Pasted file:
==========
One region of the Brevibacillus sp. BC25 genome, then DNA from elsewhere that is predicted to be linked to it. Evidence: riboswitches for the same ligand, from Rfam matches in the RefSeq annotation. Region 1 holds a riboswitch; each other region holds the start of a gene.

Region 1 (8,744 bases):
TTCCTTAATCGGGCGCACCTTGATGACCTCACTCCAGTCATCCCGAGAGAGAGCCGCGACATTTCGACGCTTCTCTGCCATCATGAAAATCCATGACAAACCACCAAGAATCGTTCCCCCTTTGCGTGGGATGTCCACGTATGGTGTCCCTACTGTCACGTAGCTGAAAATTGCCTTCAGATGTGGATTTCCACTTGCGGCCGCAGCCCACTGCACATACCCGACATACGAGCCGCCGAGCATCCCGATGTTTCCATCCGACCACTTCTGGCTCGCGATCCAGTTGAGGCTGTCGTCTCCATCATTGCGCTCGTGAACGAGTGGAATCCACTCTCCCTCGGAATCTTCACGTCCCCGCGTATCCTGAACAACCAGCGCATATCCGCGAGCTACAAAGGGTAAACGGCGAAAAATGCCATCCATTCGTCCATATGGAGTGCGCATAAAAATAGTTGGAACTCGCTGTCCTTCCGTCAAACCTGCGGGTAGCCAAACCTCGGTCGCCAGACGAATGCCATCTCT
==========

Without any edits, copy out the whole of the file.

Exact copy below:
One region of the Brevibacillus sp. BC25 genome, then DNA from elsewhere that is predicted to be linked to it. Evidence: riboswitches for the same ligand, from Rfam matches in the RefSeq annotation. Region 1 holds a riboswitch; each other region holds the start of a gene.

Region 1 (8,744 bases):
TTCCTTAATCGGGCGCACCTTGATGACCTCACTCCAGTCATCCCGAGAGAGAGCCGCGACATTTCGACGCTTCTCTGCCATCATGAAAATCCATGACAAACCACCAAGAATCGTTCCCCCTTTGCGTGGGATGTCCACGTATGGTGTCCCTACTGTCACGTAGCTGAAAATTGCCTTCAGATGTGGATTTCCACTTGCGGCCGCAGCCCACTGCACATACCCGACATACGAGCCGCCGAGCATCCCGATGTTTCCATCCGACCACTTCTGGCTCGCGATCCAGTTGAGGCTGTCGTCTCCATCATTGCGCTCGTGAACGAGTGGAATCCACTCTCCCTCGGAATCTTCACGTCCCCGCGTATCCTGAACAACCAGCGCATATCCGCGAGCTACAAAGGGTAAACGGCGAAAAATGCCATCCATTCGTCCATATGGAGTGCGCATAAAAATAGTTGGAACTCGCTGTCCTTCCGTCAAACCTGCGGGTAGCCAAACCTCGGTCGCCAGACGAATGCCATCTCT